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YARC: Clerics for The Blight

Agh.  The Cleric is a thorn in my side.  It’s not that it’s unbalanced or bad class. I just have some weird ideas when it comes to the class. There’s just a lot of little things that bug me.

Let’s start with a couple of the simple and basic things. I always thought the idea of “blunt” weapons that don’t draw blood was silly. Hey, I smashed your skull but didn’t “draw blood”.  Huh?  I understand that in the old game that Fighters needed something to make them special but this little rule bugged me and is already taken care with the little “everybody can use any weapon” rules. Another little thing that is later addition to they way clerics are viewed is making Turn Undead a 1st level spell.  I’m all for that.  I know that in the old days our clerics as healbots was a secondary thing.  The reason they were there was for the party to push them out front as soon as undead showed. Especially, those nasty level drainers.

There’s a couple more things that really bug me and this where things do all crazy in my head.  First, I was never that fond of cleric’s praying to their god for a list of the spells each day. Part of me wants them to almost like a Televangelist and just call down those powers as needed.  I thought about using that option for a while and well. Threw it aside.  Mainly, it’ll really slow down play while the cleric player flips through the rule book for just the right spell. With that being said, there should be an option for cleric’s to call down or switch a spell in an emergency but there has to be some risk and a cost. There’s another great option out there and that’s the Cultist class from Low Fantasy Gaming.  Instead of “spells”, the class gets the standard array of cleric powers as class abilities.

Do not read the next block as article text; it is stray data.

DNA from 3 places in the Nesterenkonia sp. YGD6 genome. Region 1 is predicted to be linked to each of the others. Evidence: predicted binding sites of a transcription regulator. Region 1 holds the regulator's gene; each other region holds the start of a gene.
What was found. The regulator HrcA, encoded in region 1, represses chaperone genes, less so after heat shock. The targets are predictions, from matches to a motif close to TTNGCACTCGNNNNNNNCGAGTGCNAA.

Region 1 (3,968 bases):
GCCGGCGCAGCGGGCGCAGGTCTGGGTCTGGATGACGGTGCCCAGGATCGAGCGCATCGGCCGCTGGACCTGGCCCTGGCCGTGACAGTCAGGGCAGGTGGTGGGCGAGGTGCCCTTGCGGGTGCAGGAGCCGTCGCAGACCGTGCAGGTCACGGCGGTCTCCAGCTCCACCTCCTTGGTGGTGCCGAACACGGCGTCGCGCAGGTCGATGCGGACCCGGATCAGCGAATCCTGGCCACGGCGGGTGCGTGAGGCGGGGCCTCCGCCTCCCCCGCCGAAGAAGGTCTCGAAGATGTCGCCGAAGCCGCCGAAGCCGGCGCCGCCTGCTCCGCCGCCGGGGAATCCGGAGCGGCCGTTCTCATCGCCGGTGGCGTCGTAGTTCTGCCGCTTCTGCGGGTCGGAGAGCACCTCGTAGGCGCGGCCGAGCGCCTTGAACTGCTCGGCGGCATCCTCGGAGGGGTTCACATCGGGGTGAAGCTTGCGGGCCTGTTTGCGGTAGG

Those are the little things.  Here’s the big one.  Out of all the classes, the cleric is most tied to the campaign setting.  The cleric gets their power for their god and that god should be a part of the setting and despite different worlds and gods, the clerics were the same. The only effect the god was as a RP element. Later editions gave us Specialty Clerics and Domains.  Those took care of some of the blandness of clerics. But in essence they were still the same.  If you want to go all crazy, and maybe some one has but I suppose you could make a cleric class for each god.  But I think that’s a bit of overkill. Now I’ve thought of two ways to approach this.  One is the sort of “generic” cleric.  The cleric acts as a conduit of the power of the gods.  Need healing then cleric prays to the God of Healing. Need protection in battle then go to the God of War.  I like the idea but I feel it’s a good option depending on the setting.